Adventure therapy doesn’t have to terrify people to be effective. Indeed, it can be counterproductive to force people outside their comfort zones when they need help with health issues, says a leading researcher in an emerging field that encompasses everything from mountain climbing to white-water rafting. Dawn Yankou, a nursing professor in York’s Atkinson Faculty of Liberal & Professional Studies, says nature is a powerful restorative environment that improves attention, concentration and mood, reported Victoria’s Times Colonist April 25.
Young Liberals valuable delegates
Young people are “more than a demographic,” asserts a Web site launched by Liberal leadership hopeful Paul Martin. But with youth potentially making up one-third of the delegates at the November leadership convention, winning over the hearts and minds of this demographic may be the key to victory. Apart from their voting power, youth are valuable in any campaign, says Robert Drummond, political science professor and dean of York’s Faculty of Arts. He was cited in a CP Wire interview April 24.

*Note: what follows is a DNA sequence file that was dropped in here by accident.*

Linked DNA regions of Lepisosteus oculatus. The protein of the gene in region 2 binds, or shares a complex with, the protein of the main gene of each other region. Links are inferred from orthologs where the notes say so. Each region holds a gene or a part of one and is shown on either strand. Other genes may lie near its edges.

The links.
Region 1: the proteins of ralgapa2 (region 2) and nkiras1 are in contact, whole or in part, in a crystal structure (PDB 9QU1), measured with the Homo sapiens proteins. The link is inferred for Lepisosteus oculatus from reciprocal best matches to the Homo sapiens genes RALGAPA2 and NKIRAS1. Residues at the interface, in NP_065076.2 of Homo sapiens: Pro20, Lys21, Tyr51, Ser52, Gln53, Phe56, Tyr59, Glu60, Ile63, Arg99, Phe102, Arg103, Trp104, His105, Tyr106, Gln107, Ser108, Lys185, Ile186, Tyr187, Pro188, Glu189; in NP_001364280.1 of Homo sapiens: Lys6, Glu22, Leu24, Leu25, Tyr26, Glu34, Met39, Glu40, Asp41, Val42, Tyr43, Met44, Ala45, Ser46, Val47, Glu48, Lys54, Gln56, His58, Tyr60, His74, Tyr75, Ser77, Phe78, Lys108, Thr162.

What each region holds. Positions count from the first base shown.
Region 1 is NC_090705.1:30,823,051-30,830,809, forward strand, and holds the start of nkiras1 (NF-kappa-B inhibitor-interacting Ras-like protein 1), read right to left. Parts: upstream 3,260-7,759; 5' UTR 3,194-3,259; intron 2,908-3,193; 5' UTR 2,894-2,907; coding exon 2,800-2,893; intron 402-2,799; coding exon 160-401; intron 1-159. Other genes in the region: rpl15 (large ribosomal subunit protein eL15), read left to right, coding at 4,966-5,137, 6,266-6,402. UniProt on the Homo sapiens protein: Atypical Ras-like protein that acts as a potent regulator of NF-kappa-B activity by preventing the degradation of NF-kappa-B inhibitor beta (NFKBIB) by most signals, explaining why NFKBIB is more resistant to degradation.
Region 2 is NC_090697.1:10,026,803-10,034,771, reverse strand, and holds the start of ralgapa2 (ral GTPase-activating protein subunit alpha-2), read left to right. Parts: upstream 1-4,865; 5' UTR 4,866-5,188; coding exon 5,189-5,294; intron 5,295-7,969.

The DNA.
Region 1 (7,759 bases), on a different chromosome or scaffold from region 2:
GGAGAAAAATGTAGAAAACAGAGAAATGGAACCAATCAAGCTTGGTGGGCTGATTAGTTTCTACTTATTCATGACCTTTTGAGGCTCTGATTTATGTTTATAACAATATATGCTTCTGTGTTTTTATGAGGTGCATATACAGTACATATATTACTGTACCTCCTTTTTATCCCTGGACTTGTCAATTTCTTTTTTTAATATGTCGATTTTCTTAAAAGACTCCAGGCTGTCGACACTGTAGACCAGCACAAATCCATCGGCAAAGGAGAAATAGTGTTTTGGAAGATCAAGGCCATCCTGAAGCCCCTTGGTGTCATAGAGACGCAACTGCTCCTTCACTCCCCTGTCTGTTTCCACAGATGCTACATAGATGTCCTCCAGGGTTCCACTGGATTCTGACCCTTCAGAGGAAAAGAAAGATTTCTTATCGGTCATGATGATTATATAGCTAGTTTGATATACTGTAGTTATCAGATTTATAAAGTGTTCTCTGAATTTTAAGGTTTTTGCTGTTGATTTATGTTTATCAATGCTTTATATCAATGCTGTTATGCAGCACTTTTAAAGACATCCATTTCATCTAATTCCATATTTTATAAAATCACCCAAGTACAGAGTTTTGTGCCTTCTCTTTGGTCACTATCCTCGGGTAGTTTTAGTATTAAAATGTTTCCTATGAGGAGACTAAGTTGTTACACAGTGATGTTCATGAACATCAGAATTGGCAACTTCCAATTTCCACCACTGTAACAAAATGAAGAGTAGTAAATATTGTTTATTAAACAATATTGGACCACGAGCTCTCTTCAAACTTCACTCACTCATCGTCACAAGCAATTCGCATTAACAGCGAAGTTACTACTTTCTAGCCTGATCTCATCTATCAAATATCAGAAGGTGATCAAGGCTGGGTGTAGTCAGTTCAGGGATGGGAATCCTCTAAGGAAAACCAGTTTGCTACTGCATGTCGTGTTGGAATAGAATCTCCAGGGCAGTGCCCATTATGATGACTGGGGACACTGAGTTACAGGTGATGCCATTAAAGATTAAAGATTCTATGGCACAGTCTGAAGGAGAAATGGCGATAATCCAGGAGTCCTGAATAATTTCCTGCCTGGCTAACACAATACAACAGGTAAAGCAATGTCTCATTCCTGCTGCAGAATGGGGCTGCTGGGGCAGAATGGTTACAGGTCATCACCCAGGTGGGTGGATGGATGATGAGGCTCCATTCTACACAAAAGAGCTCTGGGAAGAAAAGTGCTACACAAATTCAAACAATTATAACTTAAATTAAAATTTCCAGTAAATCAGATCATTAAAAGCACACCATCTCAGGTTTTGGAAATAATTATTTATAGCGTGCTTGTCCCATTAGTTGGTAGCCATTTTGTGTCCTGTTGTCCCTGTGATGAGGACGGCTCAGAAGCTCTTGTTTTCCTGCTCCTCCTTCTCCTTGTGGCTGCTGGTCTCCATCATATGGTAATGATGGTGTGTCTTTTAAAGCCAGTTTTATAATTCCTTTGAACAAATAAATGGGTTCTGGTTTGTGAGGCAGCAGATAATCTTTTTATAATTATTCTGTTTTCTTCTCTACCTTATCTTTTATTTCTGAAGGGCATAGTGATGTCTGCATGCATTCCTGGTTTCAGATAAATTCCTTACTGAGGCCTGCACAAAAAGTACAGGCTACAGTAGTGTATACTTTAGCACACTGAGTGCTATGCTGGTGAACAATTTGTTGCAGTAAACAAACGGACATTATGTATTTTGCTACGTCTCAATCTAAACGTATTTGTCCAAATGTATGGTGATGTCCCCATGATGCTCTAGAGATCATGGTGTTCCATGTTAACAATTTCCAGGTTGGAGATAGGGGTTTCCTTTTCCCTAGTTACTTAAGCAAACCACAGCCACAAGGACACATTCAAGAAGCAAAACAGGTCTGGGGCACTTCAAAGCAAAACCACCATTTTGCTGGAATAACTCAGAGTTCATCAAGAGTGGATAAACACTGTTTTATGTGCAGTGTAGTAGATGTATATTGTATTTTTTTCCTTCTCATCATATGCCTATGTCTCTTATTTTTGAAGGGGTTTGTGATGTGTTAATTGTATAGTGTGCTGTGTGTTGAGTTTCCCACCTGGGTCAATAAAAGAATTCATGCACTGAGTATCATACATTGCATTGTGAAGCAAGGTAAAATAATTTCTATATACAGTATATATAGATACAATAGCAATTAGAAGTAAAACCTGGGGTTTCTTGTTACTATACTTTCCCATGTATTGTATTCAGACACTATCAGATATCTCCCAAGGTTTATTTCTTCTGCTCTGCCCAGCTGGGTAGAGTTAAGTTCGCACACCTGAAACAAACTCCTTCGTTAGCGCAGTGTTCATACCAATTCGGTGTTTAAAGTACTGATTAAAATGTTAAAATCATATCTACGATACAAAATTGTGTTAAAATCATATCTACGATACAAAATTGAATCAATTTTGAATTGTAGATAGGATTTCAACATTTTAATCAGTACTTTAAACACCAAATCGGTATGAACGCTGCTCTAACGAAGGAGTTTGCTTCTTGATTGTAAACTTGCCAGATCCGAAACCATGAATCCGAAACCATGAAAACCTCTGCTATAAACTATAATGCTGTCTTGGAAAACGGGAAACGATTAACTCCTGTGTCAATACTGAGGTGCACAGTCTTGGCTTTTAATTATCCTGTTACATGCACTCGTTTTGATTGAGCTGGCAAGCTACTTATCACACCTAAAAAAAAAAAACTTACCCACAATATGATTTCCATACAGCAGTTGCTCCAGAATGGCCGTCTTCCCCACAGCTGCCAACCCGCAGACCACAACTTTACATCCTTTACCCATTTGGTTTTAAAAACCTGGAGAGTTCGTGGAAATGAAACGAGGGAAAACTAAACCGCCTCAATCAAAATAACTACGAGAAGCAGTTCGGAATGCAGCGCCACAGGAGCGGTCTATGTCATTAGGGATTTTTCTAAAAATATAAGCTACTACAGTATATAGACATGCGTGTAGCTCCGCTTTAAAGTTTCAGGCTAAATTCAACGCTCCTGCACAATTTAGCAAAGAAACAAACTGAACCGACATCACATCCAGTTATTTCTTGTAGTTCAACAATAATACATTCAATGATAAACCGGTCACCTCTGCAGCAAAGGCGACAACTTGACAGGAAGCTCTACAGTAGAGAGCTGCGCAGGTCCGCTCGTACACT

How to counter WHO blacklisting of Toronto
As advertising challenges go, this one’s a doozy: How do you persuade tourists and business people to come back to Toronto, a city that’s been blacklisted by the World Health Organization, as medical authorities struggle to contain the SARS virus? “It’s real hard, this one,” said Alan Middleton, marketing professor at York’s Schulich School of Business, in The Globe and Mail April 25. “In the immediate time while this is going on and with the WHO warning, frankly, there’s not much you can do except hunker down.” In the short term, Toronto officials should lobby the WHO aggressively to lift the travel warning, he suggested. The minute that happens, an ad campaign should be launched to assure people the city is safe.